Monday, February 29 was an important and interesting day for Schulich Medicine & Dentistry. The School’s leaders met to discuss a score card for our midterm strategic plan that was initiated in 2011, and discussed what adjustments to the plan required mid-course correction to ensure all units were driving forward in the best directions.
I find this whole process to be incredibly fascinating. When I think about why we go through the process, the old adage “if you are not moving forward, you are falling behind” comes to mind. There are numerous important reasons for strategic planning, which include:
For an organization as big, complex and diverse as Schulich Medicine & Dentistry, achieving these goals can be challenging. However, Dr. Michael J. Strong, dean, made a great decision when he put Dr. Margaret Steele and her team in charge of leading the process forward.
The retreat on February 29 endorsed an amazing strategy map for 2016 - 2021. Everyone within the School should become fully familiar with this map, as it represents the direction we will be moving in. If followed, it will go a long way to allow us to reach our organizational goals.
While the Strategy Map is comprehensive and emphasizes our main purposes — exceptional education, high impact research and meaningful engagement with our communities — it is built on our values and thus has a solid foundation.
Two themes emerged during our discussions that really caught my attention: culture and community. Everyone I know at Schulich Medicine & Dentistry, from learners to faculty and staff, are high performers and want to attain excellence in what they do. However, I am not sure we think often enough about how our individual accomplishments contribute collectively to the School’s excellence.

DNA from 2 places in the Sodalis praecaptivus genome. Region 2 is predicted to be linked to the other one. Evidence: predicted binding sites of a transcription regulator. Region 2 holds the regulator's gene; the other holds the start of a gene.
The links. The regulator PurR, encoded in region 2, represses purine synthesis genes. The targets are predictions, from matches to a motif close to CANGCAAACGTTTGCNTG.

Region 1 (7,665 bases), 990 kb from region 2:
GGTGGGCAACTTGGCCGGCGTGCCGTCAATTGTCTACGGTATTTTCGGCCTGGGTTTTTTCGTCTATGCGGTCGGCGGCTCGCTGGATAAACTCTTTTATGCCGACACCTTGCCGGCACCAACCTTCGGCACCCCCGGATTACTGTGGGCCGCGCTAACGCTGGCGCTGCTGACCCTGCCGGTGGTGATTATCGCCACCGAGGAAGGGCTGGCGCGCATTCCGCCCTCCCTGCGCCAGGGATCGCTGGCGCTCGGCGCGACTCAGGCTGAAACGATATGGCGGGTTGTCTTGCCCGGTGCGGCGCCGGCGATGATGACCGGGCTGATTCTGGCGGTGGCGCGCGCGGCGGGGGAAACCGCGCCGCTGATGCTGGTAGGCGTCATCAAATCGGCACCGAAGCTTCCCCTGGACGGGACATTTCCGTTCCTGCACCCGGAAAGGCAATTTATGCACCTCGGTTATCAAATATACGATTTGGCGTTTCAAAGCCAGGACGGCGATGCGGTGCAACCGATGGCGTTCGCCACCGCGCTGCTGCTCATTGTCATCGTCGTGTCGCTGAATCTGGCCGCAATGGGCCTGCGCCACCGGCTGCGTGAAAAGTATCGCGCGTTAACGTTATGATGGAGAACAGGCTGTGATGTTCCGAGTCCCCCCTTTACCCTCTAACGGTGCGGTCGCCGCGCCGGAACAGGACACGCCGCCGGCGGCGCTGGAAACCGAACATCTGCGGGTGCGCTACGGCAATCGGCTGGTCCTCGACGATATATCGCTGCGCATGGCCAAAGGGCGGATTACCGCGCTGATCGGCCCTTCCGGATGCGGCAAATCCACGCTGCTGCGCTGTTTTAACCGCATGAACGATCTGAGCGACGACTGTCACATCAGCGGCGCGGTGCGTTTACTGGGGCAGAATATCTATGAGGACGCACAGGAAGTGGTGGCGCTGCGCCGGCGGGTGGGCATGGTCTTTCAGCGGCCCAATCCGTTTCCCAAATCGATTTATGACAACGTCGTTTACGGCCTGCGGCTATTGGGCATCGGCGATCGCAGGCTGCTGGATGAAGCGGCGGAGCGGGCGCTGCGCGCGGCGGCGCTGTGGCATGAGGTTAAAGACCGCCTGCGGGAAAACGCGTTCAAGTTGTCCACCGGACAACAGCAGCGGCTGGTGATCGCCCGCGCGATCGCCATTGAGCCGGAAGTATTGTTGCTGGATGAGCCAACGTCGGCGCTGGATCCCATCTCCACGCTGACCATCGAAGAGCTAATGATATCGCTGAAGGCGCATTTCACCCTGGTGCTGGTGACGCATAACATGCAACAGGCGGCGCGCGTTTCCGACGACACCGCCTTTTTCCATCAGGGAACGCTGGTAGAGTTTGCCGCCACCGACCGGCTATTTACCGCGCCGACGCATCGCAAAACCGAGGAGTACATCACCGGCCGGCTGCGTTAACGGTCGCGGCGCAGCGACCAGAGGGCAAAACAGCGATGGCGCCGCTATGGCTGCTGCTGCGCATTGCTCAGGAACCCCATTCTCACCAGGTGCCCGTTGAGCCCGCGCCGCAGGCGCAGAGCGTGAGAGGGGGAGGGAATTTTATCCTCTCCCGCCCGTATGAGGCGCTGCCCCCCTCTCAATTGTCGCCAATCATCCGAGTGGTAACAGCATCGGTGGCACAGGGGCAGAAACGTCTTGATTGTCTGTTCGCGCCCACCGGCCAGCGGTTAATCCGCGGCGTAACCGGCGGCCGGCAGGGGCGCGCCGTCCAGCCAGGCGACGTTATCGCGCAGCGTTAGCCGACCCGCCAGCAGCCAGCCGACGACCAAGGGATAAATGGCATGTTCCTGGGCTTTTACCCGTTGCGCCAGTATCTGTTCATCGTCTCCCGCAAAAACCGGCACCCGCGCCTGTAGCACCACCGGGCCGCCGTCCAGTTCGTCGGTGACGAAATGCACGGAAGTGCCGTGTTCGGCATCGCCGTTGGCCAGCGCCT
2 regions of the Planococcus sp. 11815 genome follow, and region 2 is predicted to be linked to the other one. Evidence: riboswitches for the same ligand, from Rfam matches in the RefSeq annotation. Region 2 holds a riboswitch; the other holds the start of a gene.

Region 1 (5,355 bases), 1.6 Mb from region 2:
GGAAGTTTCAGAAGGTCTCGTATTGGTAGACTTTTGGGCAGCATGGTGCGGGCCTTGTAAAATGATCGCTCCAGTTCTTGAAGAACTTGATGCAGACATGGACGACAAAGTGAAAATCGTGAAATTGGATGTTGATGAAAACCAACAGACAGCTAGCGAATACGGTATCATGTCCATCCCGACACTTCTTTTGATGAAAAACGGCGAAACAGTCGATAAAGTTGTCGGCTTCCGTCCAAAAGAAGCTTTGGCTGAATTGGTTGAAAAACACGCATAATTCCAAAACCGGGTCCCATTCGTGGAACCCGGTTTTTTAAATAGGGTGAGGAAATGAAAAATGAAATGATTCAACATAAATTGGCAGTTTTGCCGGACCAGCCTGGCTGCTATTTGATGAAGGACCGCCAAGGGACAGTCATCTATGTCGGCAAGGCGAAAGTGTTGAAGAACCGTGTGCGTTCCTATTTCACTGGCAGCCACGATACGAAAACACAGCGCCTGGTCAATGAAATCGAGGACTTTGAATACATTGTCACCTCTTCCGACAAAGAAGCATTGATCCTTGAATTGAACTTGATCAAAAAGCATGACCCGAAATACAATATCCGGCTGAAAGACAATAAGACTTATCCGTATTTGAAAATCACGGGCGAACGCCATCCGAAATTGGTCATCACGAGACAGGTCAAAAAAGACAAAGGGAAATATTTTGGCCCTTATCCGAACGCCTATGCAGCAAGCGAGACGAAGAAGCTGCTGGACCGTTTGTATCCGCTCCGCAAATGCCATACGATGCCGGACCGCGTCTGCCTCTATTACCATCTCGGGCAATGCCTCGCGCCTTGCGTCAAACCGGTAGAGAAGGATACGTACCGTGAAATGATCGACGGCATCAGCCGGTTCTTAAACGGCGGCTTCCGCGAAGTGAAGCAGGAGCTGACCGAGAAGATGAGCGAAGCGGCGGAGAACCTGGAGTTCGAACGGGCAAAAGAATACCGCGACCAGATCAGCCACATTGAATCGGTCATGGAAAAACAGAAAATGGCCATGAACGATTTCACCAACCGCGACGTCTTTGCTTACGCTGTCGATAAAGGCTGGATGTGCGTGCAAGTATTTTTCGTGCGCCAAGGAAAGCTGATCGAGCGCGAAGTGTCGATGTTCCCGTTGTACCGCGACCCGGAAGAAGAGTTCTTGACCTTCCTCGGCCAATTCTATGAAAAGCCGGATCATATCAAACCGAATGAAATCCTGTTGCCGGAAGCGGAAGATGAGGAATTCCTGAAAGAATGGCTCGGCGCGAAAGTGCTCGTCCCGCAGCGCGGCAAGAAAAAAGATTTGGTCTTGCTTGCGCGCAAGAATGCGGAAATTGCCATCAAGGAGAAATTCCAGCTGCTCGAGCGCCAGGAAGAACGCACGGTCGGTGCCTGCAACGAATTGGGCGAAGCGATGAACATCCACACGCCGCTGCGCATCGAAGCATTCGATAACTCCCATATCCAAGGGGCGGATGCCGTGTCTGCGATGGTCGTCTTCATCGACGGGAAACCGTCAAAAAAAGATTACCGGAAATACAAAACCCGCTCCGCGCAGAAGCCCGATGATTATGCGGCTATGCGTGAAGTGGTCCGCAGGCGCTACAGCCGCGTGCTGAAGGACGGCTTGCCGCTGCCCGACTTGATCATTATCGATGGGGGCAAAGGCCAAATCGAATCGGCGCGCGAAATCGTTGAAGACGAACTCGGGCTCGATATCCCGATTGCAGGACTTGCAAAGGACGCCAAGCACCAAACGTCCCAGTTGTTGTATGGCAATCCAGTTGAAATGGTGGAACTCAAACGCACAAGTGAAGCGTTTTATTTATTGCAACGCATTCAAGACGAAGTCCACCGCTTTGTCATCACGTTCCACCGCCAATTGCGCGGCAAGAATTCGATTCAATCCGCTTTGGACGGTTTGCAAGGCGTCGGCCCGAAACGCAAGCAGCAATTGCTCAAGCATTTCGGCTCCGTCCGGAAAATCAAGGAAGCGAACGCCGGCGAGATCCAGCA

Even though we serve and contribute to the benefit of several communities at Western University and the city of London, we established two primary groups for Schulich Medicine & Dentistry to focus on: our learners, staff and faculty; and our South Western Ontario community and its specific needs. For me, this was a critical step forward because by defining the communities that we wish to benefit the most through our activities, we can direct concerted efforts to them. This provides a more focused roadmap and a key way in which Schulich Medicine & Dentistry can differentiate itself from other medical schools.
These concepts and decisions will also define metrics that can be generated and used to gauge the success of the overall strategic plan and, of course, the School’s overall success. Many strategic plans are made and then simply gather dust, but not ours. Letting a plan gather dust is not something our culture will let happen.
I hope this consideration of our retreat last month and review of the Schulich Medicine & Dentistry strategic plan has been of interest to you. Our learners are front and centre in the plan. You are Schulich Medicine & Dentistry — no matter where you end up after your time with us, you should consider adopting the School's values as an effective roadmap for a successful life.
Talk to you next month.
Andrew J. Watson, PhD
Associate Dean, Graduate and Postdoctoral Studies